Monoamine Oxidase Inhibitors (MAOIs) for Bipolar Disorder
Monoamine oxidase inhibitors treat depression by preventing the breakdown of serotonin, dopamine, and norepinephrine in the brain, increasing their availability. These medications are not used often because of their potential for drug interactions that can lead to problems with blood pressure as well as the need to avoid foods that contain the amino acid tyramine.
Bipolar disorder is a serious diagnosis that affects more than 10 million Americans. Unlike depression, bipolar disorder is equally common in men and women. The onset of the condition typically occurs in the early 20s, but (although rare) the first symptoms can appear in early childhood or late in life.
Although some people may have only one episode, bipolar disorder is a lifelong condition that usually involves recurrent episodes. It's usually marked by episodes of mania or hypomania (low-grade...
Among these, Parnate has been the most extensively studied specifically in bipolar depression, leading in one randomized trial to improvement in over 80% of subjects. Like other classes of antidepressants, the MAOIs take several weeks to begin working. Your doctor may also prescribe a sedative to help relieve anxiety, agitation, or sleep problems while the antidepressant begins to work. You will also need to monitor what foods you eat to avoid side effects.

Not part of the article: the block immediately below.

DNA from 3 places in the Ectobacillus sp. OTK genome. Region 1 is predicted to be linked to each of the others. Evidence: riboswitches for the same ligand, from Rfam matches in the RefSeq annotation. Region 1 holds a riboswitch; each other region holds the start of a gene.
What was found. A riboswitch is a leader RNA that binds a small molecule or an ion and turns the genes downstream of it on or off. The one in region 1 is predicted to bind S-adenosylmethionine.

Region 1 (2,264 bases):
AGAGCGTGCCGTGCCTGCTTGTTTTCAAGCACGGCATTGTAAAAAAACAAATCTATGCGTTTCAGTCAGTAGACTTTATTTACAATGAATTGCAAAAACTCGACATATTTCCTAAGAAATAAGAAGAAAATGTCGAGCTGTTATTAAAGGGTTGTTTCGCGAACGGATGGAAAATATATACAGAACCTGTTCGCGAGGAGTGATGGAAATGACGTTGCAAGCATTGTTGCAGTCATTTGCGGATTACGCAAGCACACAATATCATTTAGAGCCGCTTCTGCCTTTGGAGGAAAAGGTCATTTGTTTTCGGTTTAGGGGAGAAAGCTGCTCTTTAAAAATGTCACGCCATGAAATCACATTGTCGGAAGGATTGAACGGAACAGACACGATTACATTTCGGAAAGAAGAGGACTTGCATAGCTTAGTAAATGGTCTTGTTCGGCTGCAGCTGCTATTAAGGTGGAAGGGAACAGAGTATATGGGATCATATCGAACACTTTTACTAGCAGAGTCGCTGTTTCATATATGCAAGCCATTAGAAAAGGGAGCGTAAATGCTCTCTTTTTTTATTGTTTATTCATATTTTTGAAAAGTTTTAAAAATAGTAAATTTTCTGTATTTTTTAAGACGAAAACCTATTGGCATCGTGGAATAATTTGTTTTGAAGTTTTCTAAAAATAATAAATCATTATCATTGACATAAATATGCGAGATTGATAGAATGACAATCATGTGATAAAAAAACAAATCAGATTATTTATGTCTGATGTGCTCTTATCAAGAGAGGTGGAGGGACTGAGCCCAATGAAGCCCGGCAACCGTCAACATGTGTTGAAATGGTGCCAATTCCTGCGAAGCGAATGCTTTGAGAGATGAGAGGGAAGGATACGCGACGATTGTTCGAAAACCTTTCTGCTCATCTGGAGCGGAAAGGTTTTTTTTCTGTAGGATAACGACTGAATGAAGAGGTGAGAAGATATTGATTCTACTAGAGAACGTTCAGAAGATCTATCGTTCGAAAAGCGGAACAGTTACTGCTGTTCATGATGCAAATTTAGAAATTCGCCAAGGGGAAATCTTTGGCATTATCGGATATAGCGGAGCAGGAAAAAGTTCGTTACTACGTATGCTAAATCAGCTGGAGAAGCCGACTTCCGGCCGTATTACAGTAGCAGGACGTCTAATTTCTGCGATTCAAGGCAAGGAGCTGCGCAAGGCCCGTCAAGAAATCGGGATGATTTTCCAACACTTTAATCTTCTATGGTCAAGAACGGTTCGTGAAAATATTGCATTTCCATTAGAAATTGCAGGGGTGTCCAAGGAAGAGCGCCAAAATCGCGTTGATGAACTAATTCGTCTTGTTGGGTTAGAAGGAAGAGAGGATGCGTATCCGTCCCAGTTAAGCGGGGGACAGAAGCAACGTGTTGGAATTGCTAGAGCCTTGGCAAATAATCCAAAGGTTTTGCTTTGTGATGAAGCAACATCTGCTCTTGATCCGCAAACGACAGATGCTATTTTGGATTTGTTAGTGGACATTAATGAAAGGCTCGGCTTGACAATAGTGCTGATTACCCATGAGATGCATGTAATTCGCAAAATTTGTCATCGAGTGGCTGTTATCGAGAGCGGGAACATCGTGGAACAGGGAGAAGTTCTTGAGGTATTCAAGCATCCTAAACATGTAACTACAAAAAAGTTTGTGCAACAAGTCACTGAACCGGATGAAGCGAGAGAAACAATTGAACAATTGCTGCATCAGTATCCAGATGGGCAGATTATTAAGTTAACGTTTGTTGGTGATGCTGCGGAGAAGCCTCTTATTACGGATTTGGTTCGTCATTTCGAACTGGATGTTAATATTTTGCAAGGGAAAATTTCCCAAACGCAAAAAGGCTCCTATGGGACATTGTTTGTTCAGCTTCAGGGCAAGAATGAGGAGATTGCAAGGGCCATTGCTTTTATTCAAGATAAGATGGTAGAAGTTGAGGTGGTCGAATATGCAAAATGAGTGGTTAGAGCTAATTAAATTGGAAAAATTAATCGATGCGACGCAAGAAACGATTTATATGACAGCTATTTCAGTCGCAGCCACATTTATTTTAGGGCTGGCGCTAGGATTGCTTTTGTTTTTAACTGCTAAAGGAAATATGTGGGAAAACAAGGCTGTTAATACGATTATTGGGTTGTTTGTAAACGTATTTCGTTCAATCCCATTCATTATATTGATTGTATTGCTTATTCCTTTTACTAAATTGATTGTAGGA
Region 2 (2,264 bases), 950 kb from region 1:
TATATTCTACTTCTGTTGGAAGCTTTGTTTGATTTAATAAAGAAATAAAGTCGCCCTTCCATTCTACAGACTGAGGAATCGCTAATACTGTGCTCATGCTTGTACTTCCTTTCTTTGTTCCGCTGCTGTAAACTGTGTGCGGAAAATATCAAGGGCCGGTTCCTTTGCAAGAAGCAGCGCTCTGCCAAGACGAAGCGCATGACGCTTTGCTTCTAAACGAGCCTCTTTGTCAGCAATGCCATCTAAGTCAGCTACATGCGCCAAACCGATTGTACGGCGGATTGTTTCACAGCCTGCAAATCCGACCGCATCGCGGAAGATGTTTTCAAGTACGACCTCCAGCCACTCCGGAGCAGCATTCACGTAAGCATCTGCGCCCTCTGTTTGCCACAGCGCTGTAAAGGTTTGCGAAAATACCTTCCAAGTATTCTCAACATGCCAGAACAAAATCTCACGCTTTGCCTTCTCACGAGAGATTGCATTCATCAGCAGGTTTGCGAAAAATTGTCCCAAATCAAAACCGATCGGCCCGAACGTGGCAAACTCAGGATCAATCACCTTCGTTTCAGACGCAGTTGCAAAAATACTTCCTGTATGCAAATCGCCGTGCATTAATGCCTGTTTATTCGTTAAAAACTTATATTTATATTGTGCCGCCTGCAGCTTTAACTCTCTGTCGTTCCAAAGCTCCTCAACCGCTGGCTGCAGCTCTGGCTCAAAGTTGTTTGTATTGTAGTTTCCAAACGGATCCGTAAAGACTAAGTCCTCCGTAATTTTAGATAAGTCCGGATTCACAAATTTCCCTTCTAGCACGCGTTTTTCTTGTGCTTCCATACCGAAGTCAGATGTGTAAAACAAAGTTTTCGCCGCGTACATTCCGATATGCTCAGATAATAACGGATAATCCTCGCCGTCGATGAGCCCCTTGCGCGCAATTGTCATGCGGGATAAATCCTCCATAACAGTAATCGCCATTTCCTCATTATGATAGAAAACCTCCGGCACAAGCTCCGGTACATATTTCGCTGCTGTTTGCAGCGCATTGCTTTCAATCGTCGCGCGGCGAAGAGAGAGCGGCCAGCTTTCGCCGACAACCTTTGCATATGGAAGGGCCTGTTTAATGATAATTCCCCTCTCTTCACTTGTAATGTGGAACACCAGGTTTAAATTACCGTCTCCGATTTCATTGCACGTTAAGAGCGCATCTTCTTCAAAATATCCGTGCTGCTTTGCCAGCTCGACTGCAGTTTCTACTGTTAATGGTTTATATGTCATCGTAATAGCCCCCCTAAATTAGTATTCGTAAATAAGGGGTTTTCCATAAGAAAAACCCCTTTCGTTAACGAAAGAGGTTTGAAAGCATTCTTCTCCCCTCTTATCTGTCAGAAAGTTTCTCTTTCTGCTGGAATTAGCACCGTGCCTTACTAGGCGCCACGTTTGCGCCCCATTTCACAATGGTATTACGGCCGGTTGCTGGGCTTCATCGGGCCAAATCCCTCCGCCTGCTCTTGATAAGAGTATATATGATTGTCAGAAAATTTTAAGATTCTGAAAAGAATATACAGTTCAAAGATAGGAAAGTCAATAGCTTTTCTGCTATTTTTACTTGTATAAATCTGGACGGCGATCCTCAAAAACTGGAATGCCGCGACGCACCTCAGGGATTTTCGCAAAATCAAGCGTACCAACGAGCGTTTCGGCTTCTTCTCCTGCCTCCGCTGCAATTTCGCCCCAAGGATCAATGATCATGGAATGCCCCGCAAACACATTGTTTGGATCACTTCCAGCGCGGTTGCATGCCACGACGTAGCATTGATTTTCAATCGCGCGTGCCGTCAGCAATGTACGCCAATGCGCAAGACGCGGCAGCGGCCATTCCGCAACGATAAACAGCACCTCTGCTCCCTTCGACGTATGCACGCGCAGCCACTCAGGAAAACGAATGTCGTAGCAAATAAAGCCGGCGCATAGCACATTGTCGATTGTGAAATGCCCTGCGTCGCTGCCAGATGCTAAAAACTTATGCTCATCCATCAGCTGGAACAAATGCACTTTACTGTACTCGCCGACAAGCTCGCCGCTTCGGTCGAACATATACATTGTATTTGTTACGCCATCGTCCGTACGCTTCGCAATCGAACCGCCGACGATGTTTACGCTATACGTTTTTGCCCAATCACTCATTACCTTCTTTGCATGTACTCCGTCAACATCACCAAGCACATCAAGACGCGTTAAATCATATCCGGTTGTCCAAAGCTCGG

MAOI Side Effects
Eating certain smoked, fermented, or pickled foods, drinking certain beverages, or taking certain medications can cause severe, sudden high blood pressure in combination with MAOIs. People taking these antidepressants must follow a special diet.
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National Institute of Mental Health: "Step-BD Womens Studies."
Massachusetts General Hospital Bipolar Clinic & Research Program.
MedicineNet: "Bipolar Disorder (Mania)."
WebMD Medical Reference: "Effects of Untreated Depression."
American Psychiatric Association: "Practice Guideline for the Treatment of Patients With Bipolar Disorder."